Rush Limbaugh

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RUSH: The Path to 9/11, second night, won the night, ladies and gentlemen, and I think it had about the same numbers as it did Sunday night; just wasn’t going up against a football game on a network. I got a lot of e-mail from people last night. They couldn’t watch all of it, started tearing up, getting all depressed. Snerdley came in today, the official program observer, said, ‘I couldn’t observe the entire movie last night. It just got to be too much.’ So much to say about The Path to 9/11. You could sum it up this way: You could say, ‘Well, wowie zowie, we do have some people in the intelligence community who are skilled and dedicated and talented.’ We haven’t heard that for five years. We hear just the opposite.

Apparently we do have heroes who risk their lives every day for the country and our cause. Haven’t heard that for the last five years, not from the Drive-By Media, at any rate. And apparently we have some bureaucrats who care more about their turf, their careers, than they do their responsibility to the nation. We have regulations, we got bureaucratic layers that are hamstringing the mission. We’ve heard that from time to time but usually a split screen with an ACLU representative contradicting it. So far the coverage of the movie, The Path to 9/11, has been treated more as The Path to the Clinton Legacy. If there was one dramatic license the entire project has been painted as a dramatic license, and the drive-bys are trying to say the whole thing is made up, the whole thing is crazy, none of it is believable. Yet here’s the bottom line.

If the truth be told, no controversial Sandy Burglar scene, if there were no other cherry picked scenes that brought on the wrath of Clinton and the rage of the left, you still would have seen actual footage of the real Bill Clinton as a leader ill-equipped to lead. Do you realize none of what we got in The Path to 9/11 was what we got throughout the 1990s? We had none of the staged good times of Bill Clinton. None of the nineties in The Path to 9/11 were portrayed as happy-go-lucky and carefree and a roaring economy and everybody just happy as they can be. We didn’t see any trembling lip performance from Bill Clinton. They didn’t use any of that video. We didn’t see Clinton mesmerizing an audience, most of them Drive-By Media babes. What we saw in this movie was the real Bill Clinton: awkward, hesitating, unsure, faking resolve, and that, folks, is the real story behind the story. The image, the years of a crafted image has been laid bare for all who watched The Path to 9/11 to see.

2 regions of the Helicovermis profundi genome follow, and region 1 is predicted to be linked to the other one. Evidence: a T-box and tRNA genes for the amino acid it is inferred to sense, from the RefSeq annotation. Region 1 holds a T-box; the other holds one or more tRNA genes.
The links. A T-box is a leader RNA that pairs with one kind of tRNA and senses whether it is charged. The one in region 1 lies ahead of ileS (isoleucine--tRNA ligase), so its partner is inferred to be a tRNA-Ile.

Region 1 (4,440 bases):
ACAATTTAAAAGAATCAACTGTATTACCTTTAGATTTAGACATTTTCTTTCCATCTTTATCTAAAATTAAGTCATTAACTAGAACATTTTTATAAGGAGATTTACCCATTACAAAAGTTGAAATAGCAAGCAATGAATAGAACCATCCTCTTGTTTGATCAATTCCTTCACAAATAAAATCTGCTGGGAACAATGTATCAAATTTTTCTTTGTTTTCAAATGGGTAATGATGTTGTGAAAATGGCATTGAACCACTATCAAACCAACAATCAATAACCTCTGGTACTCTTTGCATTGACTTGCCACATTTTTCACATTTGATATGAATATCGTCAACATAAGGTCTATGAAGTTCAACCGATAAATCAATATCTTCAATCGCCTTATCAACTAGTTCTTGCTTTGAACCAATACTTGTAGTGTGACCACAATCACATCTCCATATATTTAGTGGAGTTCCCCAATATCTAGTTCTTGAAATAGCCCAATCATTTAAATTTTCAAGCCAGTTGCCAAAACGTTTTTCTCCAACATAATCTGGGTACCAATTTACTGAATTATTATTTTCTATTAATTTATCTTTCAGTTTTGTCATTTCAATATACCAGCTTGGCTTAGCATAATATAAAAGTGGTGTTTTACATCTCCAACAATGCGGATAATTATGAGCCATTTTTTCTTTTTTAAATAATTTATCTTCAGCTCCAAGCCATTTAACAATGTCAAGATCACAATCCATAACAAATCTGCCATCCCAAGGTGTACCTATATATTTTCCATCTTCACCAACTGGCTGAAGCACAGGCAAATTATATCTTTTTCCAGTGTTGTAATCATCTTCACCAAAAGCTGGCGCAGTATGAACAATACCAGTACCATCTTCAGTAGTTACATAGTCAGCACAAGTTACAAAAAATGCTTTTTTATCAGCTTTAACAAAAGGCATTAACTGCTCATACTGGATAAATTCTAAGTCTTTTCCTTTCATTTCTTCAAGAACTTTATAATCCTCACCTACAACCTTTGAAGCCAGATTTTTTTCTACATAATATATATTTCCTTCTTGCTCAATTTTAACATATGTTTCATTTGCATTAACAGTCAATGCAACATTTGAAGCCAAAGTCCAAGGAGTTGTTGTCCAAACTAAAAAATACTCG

Now that you’ve seen it, is it any wonder that the Clintonistas are now saying, make that crowing, that twice as many people watched the football game? And so unintentionally they offer up the real Clinton, legacy, polls, it’s all ratings. New York Times editorial today denounces me and Thomas Kean. Denounces me for being a friend of the writer of The Path to 9/11 and how that should have sounded warning bells to the Clintonistas and the Democrats. Hey, New York Times, it did. It sounded huge warning bells. Until I had made that statement on the program, made that, quote, unquote, admission, it had been pretty tame. But that caused all hell to break loose, which is strange because as I said yesterday, Democrats, a number of powerful Democrats, Richard Ben-Veniste and others, had seen a screening of this a couple weeks ago at the National Press Club.


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